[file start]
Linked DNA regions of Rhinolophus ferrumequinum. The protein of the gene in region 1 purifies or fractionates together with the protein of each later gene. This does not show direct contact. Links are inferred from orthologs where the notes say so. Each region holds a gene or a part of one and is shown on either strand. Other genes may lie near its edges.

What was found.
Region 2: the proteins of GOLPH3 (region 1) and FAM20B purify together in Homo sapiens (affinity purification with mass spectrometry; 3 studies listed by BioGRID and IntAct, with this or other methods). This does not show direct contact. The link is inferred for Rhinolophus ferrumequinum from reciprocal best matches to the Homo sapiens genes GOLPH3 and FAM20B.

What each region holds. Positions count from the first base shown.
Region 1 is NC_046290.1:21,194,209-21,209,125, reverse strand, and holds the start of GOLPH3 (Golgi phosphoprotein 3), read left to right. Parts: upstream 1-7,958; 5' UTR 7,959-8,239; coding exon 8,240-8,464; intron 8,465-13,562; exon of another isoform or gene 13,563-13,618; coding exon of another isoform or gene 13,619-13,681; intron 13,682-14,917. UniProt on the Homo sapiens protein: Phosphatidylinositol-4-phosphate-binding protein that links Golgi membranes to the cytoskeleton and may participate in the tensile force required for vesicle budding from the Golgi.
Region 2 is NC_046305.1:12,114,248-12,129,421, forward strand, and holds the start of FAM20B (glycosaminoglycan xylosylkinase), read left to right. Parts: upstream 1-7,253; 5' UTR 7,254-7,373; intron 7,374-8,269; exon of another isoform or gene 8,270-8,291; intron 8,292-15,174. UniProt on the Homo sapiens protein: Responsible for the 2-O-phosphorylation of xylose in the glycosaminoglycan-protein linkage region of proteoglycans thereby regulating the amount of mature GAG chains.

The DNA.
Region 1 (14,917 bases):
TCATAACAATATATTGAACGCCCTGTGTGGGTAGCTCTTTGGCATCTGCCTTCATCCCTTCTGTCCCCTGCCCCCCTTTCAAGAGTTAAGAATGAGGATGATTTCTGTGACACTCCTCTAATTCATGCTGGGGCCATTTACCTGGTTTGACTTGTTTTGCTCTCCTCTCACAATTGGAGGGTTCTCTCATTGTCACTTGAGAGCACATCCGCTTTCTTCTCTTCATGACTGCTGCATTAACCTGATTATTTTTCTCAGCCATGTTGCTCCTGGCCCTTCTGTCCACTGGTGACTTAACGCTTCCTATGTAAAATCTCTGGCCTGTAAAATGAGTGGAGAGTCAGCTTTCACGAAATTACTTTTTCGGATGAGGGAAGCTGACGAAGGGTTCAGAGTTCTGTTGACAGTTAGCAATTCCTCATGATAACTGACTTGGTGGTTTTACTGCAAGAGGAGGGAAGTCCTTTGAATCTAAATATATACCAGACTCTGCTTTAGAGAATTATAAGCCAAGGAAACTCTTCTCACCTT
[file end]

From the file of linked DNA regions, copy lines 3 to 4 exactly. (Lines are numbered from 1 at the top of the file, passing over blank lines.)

Region 2: the proteins of GOLPH3 (region 1) and FAM20B purify together in Homo sapiens (affinity purification with mass spectrometry; 3 studies listed by BioGRID and IntAct, with this or other methods). This does not show direct contact. The link is inferred for Rhinolophus ferrumequinum from reciprocal best matches to the Homo sapiens genes GOLPH3 and FAM20B.

What each region holds. Positions count from the first base shown.